Obstacles to Innovation
Moving Beyond The "Rule Of Thumb"
By Professor Nicole Woolsey Biggart
Professor Nicole Woolsey Biggart studies organizational theory, management of innovation, and economic and organizational sociology. She is the Chevron Chair in Energy Efficiency and the director of the UC Davis Energy Efficiency Center. In this article, adapted from her blog, she draws on a recent collaboration with UC Davis sociologist Thomas Beamish to examine why some industries struggle to innovate their processes and adapt more efficient technologies.
Why is it so difficult for some industries to apply innovations and new technologies that will save money, produce more business and benefit society?
Consider the commercial construction industry, which often bypasses green technology and processes even though they are available, affordable and increase energy efficiency. It’s an interesting public policy question because buildings are the largest users of energy, surpassing even vehicles. Making energy efficient buildings is critical to both national security and our climate.
But the commercial construction industry is ruled by “social heuristics,” a network of shortcuts, conventions and rules of thumb that bypass the need for step-by-step explanations and make it easy to follow an established model or template. There are conventions that shape financing, the selection of participants, which designs are considered possible and the range of “acceptable” technologies.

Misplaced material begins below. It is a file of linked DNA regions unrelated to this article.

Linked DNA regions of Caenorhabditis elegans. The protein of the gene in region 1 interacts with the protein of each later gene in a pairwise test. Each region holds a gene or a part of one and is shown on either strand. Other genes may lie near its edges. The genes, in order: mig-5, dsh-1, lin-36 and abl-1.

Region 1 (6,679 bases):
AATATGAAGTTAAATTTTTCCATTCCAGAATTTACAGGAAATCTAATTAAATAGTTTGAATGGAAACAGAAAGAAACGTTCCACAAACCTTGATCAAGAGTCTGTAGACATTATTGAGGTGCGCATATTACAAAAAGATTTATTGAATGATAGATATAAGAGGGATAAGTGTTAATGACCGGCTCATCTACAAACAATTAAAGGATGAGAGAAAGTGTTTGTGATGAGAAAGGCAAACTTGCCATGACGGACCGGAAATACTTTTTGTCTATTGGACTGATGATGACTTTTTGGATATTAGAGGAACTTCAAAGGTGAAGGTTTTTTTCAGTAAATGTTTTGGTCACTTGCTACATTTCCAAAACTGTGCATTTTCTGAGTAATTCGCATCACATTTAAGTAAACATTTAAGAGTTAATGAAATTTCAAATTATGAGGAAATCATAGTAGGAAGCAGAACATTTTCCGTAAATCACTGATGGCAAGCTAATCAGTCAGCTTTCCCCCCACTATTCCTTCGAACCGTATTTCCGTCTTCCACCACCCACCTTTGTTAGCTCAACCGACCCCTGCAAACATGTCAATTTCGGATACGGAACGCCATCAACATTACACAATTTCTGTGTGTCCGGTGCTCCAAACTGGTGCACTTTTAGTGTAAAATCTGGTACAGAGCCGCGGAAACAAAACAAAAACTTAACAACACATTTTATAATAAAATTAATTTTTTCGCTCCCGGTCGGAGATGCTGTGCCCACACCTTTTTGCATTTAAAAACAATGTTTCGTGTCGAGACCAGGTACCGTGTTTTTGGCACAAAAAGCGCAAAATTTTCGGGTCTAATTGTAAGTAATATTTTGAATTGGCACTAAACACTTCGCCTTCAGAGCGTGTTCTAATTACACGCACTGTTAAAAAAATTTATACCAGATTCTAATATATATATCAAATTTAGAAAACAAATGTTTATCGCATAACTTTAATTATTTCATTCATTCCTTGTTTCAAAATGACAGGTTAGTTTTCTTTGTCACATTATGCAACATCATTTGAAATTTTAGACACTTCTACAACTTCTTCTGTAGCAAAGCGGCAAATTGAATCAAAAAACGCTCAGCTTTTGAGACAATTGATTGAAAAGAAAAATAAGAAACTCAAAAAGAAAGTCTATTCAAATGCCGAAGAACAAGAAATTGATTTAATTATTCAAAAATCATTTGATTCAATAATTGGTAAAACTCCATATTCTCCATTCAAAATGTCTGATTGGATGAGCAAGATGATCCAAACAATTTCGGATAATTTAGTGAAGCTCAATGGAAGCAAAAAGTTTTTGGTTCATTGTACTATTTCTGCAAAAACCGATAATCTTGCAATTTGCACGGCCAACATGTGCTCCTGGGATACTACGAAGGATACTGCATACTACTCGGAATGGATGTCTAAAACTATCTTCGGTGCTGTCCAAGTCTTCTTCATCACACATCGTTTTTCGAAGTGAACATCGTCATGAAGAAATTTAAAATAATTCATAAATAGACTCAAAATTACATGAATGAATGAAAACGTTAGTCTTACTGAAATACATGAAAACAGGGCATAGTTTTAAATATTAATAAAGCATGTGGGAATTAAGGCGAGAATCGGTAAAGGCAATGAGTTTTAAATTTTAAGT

In essence, all aspects of constructing a building are imbued with rules, methods and taken-for-granted assumptions that make it easier to complete the project—but that thwart innovation.
Building skyscrapers, hospital or big box retail outlets is preconceived with particular elements in mind. If many of these elements or assumptions are altered, the project is deemed too risky and vulnerable to financial loss. It becomes much more difficult to finance a “green building” than a traditional, inefficient building that fits conventional ideas of a “normal” building.
And even if financing is approved, the building process itself becomes more difficult as subcontractors with little experience with novel technologies have to learn something new.
Buildings are constructed by a group of subcontractors. The undertaking is possible because the architect, plumbers, electricians and carpenters rely on their knowledge and experience, and have preconceived notions of how they—and all the other players—fit into the project. They install plumbing, construct framing and add electrical wiring according to assumptions of best past practices that everyone can plug into without having to communicate directly with one another.
Adding something new to the already complex building process raises the risk level. An innovative heating and ventilating system is intimidating: both financiers and subcontractors prefer to work within known parameters.
The commercial construction industry is not alone in this conservative approach to completing projects. Industries from fashion design to manufacturing to movie making use this Network Production Organization model. Whether they are building a three-story parking garage or producing a romantic comedy, all parties have a good sense of what needs to be done because there’s an existing model or template. It’s efficient, but ultimately it doesn’t result in the best possible movies—or the most energy efficient buildings.